The acid first step does not remove the beerstone. Rather, beerstone is merely loosened for the next step. If the acid is drained and followed with a rinse, a pH of about 4.5 makes protein insoluble.1 For this reason, it is best to skip the rinse and proceed immediately to the alkaline step.
After the acid step, the scale is ready for the noncaustic step. Since noncaustic cleaners do not contain sodium hydroxide, violent reactions will not occur even if there is a little acid left in the system.
For best results, the noncaustic cleaner is used at around 1-2 ounces per gallon of warm water for low to moderate deposits. For worst case scenarios, (beerstone buildups that have accumulated for a long period of time) up to 4 ounces of cleaner can be used. At the end of the alkaline cleaning step, the noncaustic cleaner is discarded and can be mixed with the spent acid solution for pH neutralization. Any remaining soil adhered to the metal will generally be very soft and can be removed with a high-pressure hot water rinse or simply wiped off.
Rinsing with acid after the noncaustic step is unnecessary. Most noncaustic cleaners currently on the market leave a pH neutral surface with a normal tap water rinse. Following the noncaustic cleaner with and acid may strip the silicate coating, leaving the surface more prone to scale (beerstone) adhesion.
Depending on the amount of scale to remove, cleaning times will vary. Light buildups typically only take 15-30 minutes per step to remove. Heavier buildups will require at least 30-45 minutes (or longer) to remove and may not be totally removed on the first pass. If the scale is extremely heavy, hand scrubbing or soaking with acid may be required.
One of the biggest advantages of this method is that it can reduce the amount of time, chemical and water required in the equipment cleaning process. It works well to keep from setting the scale. Since no caustic is involved in the procedure, it is a little safer, too.
The approach is very effective to keep beerstone from building up on new equipment surfaces. Since sodium hydroxide is not used in the procedure, it is less corrosive and typically safer as well. Plus, properly formulated noncaustic cleaners will not promote the formation of beerstone. The spent cleaning solutions can be combined to neutralize one another prior to being disposed. A pH neutral effluent is important regardless of whether the brewery is checked for it or not.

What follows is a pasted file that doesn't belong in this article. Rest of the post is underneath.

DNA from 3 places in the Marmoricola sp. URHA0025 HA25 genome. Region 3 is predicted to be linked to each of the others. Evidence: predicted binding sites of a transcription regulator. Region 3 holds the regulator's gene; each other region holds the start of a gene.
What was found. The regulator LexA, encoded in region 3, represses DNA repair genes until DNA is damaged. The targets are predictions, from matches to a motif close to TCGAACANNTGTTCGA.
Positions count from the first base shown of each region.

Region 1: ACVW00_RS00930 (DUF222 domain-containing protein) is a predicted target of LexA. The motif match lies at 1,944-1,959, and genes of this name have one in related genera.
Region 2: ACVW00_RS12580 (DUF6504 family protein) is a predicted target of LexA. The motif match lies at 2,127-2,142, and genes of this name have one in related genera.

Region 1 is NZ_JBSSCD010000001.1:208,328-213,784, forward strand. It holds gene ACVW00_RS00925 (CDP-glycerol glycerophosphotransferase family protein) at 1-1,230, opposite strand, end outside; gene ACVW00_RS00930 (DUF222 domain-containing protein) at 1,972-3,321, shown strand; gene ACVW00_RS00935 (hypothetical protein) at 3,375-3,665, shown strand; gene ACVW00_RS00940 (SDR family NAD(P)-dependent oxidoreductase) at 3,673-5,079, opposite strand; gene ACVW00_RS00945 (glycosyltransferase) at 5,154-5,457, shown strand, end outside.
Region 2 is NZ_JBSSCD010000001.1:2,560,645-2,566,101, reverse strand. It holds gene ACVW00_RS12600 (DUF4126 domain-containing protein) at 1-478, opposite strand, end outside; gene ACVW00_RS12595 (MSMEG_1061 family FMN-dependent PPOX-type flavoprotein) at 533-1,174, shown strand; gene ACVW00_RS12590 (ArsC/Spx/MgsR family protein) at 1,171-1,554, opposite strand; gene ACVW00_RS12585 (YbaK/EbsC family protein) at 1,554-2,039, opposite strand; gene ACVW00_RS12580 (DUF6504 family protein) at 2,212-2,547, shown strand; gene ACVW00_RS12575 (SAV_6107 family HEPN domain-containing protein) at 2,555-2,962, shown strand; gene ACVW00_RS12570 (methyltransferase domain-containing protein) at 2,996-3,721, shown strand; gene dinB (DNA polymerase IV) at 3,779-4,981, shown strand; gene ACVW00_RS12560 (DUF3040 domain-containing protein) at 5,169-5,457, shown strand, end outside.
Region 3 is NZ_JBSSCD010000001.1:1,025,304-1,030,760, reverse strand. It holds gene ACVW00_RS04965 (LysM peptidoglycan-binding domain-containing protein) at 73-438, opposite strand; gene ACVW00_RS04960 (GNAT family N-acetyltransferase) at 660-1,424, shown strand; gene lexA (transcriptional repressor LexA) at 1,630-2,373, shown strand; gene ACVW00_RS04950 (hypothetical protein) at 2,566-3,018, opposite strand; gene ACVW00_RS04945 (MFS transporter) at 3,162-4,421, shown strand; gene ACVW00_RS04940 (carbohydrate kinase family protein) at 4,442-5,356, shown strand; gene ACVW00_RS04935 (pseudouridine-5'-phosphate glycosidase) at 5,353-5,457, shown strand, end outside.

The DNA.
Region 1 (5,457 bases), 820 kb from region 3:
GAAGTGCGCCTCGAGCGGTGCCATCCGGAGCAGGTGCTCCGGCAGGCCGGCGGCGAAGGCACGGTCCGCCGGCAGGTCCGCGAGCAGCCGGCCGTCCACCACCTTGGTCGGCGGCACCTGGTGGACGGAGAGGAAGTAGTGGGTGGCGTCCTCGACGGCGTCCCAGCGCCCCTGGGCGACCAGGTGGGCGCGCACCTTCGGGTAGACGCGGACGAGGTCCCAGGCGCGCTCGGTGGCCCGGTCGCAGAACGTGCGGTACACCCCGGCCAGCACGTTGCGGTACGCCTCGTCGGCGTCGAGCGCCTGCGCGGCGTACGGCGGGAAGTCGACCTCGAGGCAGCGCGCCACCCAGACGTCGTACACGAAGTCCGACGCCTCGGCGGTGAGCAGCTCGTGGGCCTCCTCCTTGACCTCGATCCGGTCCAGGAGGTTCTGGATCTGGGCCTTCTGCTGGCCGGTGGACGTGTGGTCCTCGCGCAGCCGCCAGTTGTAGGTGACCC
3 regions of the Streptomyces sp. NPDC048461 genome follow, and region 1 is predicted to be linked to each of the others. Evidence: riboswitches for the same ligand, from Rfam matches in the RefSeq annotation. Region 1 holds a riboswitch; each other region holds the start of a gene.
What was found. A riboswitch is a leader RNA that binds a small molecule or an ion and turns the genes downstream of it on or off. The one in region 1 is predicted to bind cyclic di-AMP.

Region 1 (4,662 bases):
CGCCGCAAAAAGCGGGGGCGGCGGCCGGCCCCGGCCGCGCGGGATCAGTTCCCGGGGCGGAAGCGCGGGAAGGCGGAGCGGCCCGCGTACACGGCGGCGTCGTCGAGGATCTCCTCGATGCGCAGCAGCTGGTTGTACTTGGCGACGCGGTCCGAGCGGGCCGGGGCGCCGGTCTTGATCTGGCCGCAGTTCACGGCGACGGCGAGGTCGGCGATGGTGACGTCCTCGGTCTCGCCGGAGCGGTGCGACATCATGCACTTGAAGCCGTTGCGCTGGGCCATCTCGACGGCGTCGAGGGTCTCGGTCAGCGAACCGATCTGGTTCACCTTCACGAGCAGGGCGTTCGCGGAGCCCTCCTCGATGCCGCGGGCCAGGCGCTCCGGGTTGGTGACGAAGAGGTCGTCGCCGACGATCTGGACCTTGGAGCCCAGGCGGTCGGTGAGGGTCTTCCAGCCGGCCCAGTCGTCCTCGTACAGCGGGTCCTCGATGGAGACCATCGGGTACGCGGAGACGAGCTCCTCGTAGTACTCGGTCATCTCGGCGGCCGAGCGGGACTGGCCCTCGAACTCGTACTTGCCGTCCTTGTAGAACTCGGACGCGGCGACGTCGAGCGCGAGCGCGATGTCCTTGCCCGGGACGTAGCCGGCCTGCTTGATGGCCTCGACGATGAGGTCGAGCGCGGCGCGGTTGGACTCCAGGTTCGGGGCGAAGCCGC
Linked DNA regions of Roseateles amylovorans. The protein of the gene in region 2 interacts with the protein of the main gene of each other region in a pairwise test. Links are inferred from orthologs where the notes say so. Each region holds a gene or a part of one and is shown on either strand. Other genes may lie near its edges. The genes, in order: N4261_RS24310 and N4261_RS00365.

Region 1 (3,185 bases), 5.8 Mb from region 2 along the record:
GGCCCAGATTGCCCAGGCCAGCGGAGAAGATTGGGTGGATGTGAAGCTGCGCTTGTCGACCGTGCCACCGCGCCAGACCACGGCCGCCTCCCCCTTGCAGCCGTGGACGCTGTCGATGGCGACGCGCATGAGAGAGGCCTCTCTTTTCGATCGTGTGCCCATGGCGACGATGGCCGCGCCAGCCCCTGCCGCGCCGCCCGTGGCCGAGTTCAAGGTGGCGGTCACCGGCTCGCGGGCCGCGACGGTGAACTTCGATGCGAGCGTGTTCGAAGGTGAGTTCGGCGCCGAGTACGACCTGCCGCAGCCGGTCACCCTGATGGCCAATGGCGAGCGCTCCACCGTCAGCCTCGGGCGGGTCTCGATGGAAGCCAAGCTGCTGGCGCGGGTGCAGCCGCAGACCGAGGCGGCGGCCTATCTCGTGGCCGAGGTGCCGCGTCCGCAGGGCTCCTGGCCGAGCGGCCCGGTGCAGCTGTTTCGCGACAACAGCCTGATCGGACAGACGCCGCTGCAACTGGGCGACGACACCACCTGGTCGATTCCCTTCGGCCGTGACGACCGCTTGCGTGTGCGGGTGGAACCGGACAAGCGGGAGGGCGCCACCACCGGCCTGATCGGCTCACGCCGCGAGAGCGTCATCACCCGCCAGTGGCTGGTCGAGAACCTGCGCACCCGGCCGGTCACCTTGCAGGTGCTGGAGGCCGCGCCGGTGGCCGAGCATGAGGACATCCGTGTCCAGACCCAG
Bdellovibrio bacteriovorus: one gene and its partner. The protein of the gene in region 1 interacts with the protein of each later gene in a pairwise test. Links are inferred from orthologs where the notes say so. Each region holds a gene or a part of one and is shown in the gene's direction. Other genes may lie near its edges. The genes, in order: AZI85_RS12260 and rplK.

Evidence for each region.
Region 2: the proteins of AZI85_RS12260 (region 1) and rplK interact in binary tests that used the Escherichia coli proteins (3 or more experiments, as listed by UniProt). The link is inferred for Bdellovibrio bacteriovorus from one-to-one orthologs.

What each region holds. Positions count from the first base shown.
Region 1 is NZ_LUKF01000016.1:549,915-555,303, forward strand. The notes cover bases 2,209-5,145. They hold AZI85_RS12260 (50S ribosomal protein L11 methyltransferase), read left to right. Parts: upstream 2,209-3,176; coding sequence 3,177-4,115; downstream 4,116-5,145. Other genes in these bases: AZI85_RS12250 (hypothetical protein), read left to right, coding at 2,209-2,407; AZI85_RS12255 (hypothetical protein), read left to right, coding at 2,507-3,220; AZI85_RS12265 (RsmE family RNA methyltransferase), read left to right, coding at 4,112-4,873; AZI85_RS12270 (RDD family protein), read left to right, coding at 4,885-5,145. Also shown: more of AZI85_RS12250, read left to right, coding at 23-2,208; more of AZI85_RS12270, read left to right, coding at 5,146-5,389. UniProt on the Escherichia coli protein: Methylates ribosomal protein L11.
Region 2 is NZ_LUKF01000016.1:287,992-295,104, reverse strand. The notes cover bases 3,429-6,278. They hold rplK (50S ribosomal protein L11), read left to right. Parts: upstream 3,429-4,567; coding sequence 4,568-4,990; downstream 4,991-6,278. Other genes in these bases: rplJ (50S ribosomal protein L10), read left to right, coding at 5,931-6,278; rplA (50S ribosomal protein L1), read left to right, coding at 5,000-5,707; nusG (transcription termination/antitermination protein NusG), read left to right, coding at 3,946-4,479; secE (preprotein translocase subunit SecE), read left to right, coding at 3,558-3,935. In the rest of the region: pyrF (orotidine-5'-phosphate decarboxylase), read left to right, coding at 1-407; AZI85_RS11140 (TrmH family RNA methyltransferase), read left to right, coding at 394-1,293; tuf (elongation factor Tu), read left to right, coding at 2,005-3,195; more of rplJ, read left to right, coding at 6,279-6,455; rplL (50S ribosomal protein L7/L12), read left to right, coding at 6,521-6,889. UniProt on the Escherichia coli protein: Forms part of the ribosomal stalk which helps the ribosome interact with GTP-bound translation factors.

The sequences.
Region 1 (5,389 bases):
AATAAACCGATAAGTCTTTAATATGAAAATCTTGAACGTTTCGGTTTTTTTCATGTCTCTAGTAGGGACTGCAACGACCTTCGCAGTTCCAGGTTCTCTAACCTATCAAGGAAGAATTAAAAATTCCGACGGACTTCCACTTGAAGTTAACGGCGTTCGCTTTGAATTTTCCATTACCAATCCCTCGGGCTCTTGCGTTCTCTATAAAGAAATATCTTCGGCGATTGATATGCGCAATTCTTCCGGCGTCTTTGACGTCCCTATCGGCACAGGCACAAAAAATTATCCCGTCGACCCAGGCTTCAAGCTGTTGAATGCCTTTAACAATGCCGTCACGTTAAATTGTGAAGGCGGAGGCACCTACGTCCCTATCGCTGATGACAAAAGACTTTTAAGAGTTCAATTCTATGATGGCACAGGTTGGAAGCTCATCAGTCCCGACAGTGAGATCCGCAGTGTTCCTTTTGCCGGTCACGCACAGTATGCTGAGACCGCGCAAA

Tenacious Beerstone Buildups
If the beerstone buildup has accumulated over a long period of time, it will be extremely difficult to remove. Aging and serving tanks and kegs can have beerstone buildups that are tough to remove. There are many reasons for this. Since the beer can spend a long period of time in a refrigerated environment, there is a lot of time for the scale to combine with beerstone already deposited on the surface. The cold temperatures encountered in the cellar make it difficult to maintain a warm cleaning solution.
Consequently, if the beerstone is not removed in the cleaning process, the scale will continue to buildup on the surface much like layers of paint, stacked one on top of the other.
The resulting whitish layer has a texture that resembles sandpaper. If the beerstone situation degrades to this point, drastic measures are called for to remove the scale.
Using strong acid solutions are the quickest and most effective way to remove beerstone from stainless steel surfaces. Care has to be taken, however, when using strong acids because of their corrosiveness. Hydrochloric acid, for example, is an excellent acid for removing calcium-based scale. The chloride ion, however, is extremely corrosive to stainless steel and can cause pitting. Routine cleaning of stainless steel with hydrochloric acid is not recommended. Other inorganic acids such as nitric, gluconic and sulfamic can be effective on beerstone and are less harmful to stainless steel, especially when corrosion inhibitors are incorporated into the formula. For hand scrubbing, a 10% nitric acid and koalin can be applied as a paste.2 Check with your chemical supplier for specific recommendations.
Brewing has become more science than art these days. It is important, however, to not discount sensory evaluations. Does the equipment look clean? (Heat exchangers can be difficult to evaluate unless they are dismantled. Are you detecting beerstone building up in your aging, serving tank or keg? Does the metal feel smooth to the touch? If the surface is rough, the cleaning has not been adequate to remove the scale buildup, and this condition will only continue to deteriorate.
The old saying, “An ounce of prevention is worth a pound of cure” is as true today as it ever was. A little extra chemical cost now may save an entire batch of beer (and your reputation) later. The flavor and shelf-life of the beer will be much better if the equipment is kept clean and sanitized. The best news is that once beerstone is completely removed, it is much easier to keep it from coming back in the future with a proper cleaning regimen.
Dana Johnson has been with Birko R&D since 1979 and home brewing since 1989. He is President of the Keg Ran Out Club, (KROC) a homebrew club based in Broomfield, CO.
- Fred Holzhauer, Dana Johnson, Noncaustic Cleaning in the Brewery, The New Brewer, March/April, 1996 page 77.
- Norman G. Marriott, Principles of Food Sanitation, Second Edition, 1989,Van Nostrand Reinhold, New York, page 82-83, 285, 290
- Robert C. Weast, Ph. D., Melvin J. Astle, Ph. D., Handbook of Chemistry and Physics (63rd Edition) 1982-1983. CRC Press, Inc. Boca Raton, FL, page B-88.
- Greg Foss, The Dirt on Brewery Cleaning-A Review of Procedures and Chemicals, Brewing Techniques, March/April, 1997 page 68